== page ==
One-hour-trunk-in-hand elephant education program: This program is designed for all ages and is an excellent way to learn about elephant behavior and personalities from expert guides. You will also have the opportunity to pet, feed, and walk trunk-in-hand with these delightful animals.

Elephant-back ride: This includes the one-hour-trunk-in-hand elephant education program with the addition of a 15 minute elephant-back ride. Because there is no saddle between you and the elephant, you are able to have direct contact with the elephant and feel its natural movements beneath you.

elephant and boysEarly morning elephant brush downs: During this program, you have the rare opportunity to interact with the elephants as they are groomed and brushed down as well as view their daily training and stimulation program. In addition to these wonderful activities, the early morning elephant brush down program also includes the one-hour-trunk-in-hand elephant education program.

Afternoon sundowner elephant experience: This program is the ultimate experience for visitors to the Elephant Sanctuary. The program includes all three of the above programs: the one-hour-trunk-in-hand elephant education program, the elephant-back ride, and the elephant brush down.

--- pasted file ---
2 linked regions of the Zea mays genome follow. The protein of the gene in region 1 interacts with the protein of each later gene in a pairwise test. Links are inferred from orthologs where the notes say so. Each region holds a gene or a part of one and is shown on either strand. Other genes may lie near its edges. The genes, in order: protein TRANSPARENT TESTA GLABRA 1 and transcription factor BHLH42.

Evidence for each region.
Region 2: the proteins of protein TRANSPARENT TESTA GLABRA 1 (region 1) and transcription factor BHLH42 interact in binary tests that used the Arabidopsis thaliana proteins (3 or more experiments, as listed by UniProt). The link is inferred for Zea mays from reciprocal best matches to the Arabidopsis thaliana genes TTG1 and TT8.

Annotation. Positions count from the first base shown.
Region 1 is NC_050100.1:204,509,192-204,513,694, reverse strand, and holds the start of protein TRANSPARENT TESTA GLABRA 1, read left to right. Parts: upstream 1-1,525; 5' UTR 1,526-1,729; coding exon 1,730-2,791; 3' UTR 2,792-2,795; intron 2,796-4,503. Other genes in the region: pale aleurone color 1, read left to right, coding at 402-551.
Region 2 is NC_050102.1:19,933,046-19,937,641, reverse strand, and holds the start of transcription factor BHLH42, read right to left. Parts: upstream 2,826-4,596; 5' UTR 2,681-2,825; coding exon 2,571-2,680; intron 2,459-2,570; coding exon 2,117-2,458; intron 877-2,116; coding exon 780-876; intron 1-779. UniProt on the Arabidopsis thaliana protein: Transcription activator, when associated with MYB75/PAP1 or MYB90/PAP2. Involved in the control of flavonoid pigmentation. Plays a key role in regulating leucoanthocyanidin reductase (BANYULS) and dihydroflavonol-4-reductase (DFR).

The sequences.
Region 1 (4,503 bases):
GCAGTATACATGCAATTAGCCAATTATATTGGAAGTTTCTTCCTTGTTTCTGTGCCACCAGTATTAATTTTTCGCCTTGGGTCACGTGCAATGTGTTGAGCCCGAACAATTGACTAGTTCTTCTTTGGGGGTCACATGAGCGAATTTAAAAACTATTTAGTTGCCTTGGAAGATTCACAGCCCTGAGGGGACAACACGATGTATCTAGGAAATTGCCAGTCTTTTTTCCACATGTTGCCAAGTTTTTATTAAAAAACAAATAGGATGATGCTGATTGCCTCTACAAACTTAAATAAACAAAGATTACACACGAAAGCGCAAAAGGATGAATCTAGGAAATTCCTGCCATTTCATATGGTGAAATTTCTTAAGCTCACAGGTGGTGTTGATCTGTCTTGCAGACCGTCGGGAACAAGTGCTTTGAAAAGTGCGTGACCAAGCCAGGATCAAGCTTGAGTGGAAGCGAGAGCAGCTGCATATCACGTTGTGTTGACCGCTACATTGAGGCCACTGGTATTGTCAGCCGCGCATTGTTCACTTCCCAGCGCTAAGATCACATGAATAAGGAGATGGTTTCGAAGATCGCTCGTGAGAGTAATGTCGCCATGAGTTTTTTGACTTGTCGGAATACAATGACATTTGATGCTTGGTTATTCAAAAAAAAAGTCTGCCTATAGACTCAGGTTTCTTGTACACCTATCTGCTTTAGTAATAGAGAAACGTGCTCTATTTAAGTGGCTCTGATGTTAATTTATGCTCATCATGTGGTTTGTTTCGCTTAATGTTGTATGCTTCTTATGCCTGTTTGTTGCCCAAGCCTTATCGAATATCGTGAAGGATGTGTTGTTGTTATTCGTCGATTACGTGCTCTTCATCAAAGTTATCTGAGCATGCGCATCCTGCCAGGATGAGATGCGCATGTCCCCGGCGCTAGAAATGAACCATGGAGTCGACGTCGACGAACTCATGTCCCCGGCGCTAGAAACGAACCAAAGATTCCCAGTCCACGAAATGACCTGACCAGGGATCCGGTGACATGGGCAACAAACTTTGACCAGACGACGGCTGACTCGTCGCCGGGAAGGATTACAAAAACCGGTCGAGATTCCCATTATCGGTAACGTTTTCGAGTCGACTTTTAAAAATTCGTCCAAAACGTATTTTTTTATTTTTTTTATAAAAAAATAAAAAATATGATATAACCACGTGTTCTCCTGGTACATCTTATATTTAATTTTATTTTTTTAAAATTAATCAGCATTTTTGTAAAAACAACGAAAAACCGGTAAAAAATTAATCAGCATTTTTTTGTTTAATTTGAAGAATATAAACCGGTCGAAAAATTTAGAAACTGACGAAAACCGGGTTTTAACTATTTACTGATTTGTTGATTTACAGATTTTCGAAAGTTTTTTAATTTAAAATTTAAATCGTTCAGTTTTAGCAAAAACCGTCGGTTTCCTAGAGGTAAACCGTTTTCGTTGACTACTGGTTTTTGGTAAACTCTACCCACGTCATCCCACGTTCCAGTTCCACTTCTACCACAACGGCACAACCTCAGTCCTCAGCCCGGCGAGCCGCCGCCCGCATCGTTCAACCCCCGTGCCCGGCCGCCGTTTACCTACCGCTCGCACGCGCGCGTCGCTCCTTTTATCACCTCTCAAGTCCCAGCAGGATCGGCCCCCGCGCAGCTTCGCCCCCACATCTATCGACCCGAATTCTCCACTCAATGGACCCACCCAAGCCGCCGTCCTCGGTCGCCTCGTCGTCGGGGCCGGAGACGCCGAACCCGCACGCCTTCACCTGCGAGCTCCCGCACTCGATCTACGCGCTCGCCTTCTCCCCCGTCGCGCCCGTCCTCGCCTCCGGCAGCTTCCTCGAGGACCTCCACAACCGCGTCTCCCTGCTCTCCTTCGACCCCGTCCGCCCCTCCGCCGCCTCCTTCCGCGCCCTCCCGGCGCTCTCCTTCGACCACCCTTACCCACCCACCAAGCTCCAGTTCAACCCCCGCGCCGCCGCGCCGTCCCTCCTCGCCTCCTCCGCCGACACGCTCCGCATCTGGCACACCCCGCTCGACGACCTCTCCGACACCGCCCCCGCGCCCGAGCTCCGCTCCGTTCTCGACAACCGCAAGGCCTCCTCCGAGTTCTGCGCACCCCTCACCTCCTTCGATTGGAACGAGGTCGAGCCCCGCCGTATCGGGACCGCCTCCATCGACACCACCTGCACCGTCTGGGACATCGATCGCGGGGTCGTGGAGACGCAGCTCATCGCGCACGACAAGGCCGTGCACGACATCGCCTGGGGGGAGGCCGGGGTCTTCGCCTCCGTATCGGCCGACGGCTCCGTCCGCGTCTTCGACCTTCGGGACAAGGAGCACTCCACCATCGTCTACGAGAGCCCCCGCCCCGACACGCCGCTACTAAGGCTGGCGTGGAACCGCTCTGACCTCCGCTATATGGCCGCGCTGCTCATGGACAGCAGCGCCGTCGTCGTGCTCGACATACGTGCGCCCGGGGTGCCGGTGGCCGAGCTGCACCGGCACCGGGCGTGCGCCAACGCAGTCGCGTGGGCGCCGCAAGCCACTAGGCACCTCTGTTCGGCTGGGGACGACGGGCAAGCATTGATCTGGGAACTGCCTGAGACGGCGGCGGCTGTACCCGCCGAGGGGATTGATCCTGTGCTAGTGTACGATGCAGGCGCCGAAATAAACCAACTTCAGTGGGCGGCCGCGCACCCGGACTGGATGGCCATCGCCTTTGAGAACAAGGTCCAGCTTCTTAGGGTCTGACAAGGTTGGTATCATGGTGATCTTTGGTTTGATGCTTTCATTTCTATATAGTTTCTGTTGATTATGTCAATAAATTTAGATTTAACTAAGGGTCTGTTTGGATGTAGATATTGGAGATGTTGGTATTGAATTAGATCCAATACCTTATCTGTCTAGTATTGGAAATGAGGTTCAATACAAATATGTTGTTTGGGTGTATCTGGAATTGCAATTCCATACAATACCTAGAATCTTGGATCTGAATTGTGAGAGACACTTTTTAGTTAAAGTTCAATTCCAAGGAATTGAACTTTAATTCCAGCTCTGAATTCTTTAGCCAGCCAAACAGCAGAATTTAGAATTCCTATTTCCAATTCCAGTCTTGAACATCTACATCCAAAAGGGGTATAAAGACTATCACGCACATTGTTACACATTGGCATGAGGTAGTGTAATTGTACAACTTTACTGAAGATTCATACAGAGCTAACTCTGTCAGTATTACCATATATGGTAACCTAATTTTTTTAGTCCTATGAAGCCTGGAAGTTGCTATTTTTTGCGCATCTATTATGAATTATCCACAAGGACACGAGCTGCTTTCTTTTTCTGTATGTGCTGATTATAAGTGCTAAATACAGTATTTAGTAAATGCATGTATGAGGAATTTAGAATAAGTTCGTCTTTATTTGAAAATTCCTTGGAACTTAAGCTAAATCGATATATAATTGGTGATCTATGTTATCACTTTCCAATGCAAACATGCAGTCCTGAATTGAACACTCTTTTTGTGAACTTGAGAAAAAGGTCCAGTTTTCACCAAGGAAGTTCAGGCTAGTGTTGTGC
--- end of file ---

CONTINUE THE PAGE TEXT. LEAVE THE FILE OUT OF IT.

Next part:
Share the love with your friends—tweet this post.

Share

Animal Spotlight: The Baboon

babooncarAs the largest and quite possibly the most destructive species of the monkey family, the baboon has made an unfortunate name for itself in Cape Town’s growing suburbs. In the recent months, Cape Town’s suburbs have become more populated and in turn have moved in on the baboon’s territory. Baboons are frequently spotted in these Cape Town suburbs opening windows, car doors, and even refrigerators! 

Aside from their intrusive behavior, baboons are some of the most interesting monkey species in Africa—in both appearance and behavior.

Interesting Baboon Facts:

• Similar to humans, baboons are extremely social beings and take great pride in their friendships. Baboons, however, do differ from humans in the way they express their friendships to one another. Expressing friendship includes grooming, food sharing, and sometimes mating rights.

baboon• Weighing anywhere form 50 – 100 lbs., the baboon’s primary diet consists of grass, berries, seeds, and sometimes meat such as small fish, insects, and other monkey species. 

• Baboons communicate with others using over 30 different types of calls including grunts, screams, and barks. They can also communicate with body language. Non-oral forms of communication include facial expressions, shoulder shrugging, and lip smacking. Not too far off from some humans?

• Living in large troops—up to about 50 members—baboons will spend most of their day socializing and grooming each other.